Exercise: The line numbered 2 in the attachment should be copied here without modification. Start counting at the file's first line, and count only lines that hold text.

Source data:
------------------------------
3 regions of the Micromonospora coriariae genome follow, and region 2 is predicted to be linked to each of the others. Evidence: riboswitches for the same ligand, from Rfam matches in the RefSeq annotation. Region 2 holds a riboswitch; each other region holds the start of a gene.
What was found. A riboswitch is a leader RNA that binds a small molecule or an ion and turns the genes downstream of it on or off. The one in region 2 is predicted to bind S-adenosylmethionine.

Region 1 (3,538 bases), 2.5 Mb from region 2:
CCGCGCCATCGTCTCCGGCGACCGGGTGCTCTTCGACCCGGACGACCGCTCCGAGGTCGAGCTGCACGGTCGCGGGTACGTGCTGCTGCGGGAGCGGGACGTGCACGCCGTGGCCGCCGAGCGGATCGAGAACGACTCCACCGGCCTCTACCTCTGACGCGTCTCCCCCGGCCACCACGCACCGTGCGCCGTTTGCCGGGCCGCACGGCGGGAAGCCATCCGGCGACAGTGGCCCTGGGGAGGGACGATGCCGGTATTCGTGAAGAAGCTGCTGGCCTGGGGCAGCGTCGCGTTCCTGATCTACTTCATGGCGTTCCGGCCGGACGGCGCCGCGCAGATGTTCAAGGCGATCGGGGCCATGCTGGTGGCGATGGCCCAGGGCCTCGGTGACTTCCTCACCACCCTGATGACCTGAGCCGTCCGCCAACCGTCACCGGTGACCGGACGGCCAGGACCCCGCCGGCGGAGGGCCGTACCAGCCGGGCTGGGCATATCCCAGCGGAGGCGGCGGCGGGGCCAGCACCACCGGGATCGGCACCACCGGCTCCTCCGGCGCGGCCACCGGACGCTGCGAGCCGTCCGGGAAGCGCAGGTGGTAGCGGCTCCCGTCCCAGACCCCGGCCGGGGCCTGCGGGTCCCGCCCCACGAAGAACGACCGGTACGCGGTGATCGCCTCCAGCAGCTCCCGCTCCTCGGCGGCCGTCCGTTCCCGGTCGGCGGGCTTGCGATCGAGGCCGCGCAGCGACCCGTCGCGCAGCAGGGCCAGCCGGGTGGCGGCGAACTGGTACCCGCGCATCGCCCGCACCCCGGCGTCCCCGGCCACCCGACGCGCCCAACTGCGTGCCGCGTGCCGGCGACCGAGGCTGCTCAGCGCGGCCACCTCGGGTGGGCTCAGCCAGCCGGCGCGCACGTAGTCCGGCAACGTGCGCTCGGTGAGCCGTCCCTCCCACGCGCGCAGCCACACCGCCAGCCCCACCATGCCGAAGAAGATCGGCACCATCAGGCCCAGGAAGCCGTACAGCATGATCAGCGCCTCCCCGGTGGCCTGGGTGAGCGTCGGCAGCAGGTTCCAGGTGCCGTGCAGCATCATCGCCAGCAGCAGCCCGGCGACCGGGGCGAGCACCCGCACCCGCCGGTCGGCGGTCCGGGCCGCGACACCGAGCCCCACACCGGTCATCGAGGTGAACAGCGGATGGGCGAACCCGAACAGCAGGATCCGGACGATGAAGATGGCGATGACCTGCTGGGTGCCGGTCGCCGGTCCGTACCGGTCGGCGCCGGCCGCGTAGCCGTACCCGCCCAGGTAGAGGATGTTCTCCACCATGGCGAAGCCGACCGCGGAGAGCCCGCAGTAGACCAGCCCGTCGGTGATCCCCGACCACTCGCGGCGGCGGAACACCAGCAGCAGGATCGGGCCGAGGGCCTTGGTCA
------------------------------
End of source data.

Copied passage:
What was found. A riboswitch is a leader RNA that binds a small molecule or an ion and turns the genes downstream of it on or off. The one in region 2 is predicted to bind S-adenosylmethionine.